Bankruptcy Paralegal Services
The 2020 coronavirus forced numerous legal activities to take place virtually, including bankruptcy hearings. Job loss during the pandemic has caused many to file Chapter 7, Chapter 11, or Chapter 13. The legal industry needs skilled and experienced bankruptcy paralegals who can jump in to start processing a bankruptcy case before it sits for too long on a docket unheard or unprocessed. This article explains how Bankruptcy Paralegal Services can help assist with bankruptcy cases.
What is a Bankruptcy Paralegal?
A person who works as a bankruptcy paralegal can be self-employed, work for several attorneys simultaneously, or prepare a bankruptcy petition on behalf of the public. A bankruptcy paralegal must follow all laws and regulations under 11 U.S.C. § 110. The law does not permit you to advise in this role. Examples of advice that a client might ask you that you must refer to an attorney includes:
- Whether or not the client’s current debts are legally dischargeable or not
- Whether the client should enter into a rechargeable agreement with creditors or not
- Answer whether you will be able to keep your home and personal vehicle
When you help someone prepare for a bankruptcy protection proceeding in court, the law does not allow you to represent the same person legally. You can only collect basic data on your client as a bankruptcy petitioner. This data includes:
- Your full name
- Mailing address
- Household size
- Other contact information
- The type of bankruptcy you plan to file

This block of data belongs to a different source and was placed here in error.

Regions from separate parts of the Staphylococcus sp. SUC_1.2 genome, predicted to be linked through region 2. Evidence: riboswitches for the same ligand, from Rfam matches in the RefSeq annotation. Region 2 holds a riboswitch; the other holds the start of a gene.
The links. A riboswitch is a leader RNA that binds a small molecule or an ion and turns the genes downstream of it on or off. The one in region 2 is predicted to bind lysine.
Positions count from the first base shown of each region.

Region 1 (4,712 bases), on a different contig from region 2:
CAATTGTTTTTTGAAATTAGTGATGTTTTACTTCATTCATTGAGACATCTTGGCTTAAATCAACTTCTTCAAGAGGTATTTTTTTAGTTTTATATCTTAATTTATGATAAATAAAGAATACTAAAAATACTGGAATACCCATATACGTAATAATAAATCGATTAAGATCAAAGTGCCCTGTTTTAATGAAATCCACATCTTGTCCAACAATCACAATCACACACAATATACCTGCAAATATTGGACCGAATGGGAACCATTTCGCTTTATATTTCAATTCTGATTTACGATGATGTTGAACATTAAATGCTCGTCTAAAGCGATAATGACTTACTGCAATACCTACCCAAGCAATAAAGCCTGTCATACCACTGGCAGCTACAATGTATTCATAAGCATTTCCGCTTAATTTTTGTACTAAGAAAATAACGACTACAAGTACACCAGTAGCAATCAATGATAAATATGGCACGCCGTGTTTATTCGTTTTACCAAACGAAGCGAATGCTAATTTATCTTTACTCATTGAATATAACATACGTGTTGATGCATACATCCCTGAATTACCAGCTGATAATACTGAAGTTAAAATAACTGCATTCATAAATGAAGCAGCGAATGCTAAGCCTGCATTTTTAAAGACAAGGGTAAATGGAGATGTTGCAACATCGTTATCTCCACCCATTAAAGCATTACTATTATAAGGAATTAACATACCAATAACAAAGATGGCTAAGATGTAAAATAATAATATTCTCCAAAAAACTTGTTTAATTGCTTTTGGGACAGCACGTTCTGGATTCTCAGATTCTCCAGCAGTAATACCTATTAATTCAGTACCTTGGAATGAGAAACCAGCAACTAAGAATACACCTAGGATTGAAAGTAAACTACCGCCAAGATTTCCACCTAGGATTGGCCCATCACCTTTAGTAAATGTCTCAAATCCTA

- Approximately monthly income
- Schedule of income and debts
Your bankruptcy paralegal can be a significant source of help once the time comes to file the case. Here are some of the things your bankruptcy support team can help you with throughout the process:
- Prepare your bankruptcy petition for Chapter 7, 11, or 13
- Gather all documentation to prepare for your filing
- Prepare for CM, E.C.F., and 341 Meetings.
- Unload documents from trustees
- Manage your bankruptcy proceeding from start to finish
Working as a Bankruptcy Paralegal
The most important thing to remember about working as a bankruptcy paralegal is that you are self-employed. You may work in the same practice area for more than one law firm but make sure each knows about your other clients to avoid any conflict of interest. Besides preparing paperwork and pleadings, you should prepare to spend some of your time researching to see if a client qualifies under some regions of bankruptcy law. The debtor may also need you to clear up any miscommunication and answer questions before going ahead with the bankruptcy. Remember that your client will feel anxious as they get their papers together and file but that ultimately you are helping them make a positive move in their life.
As a trained paralegal, self-employed or otherwise, you should have:
• a knack for details
• a healthy legal mind
• the ability to work with confidential budgets and numbers
•have excellent organizational skills
•the ability to meet deadlines.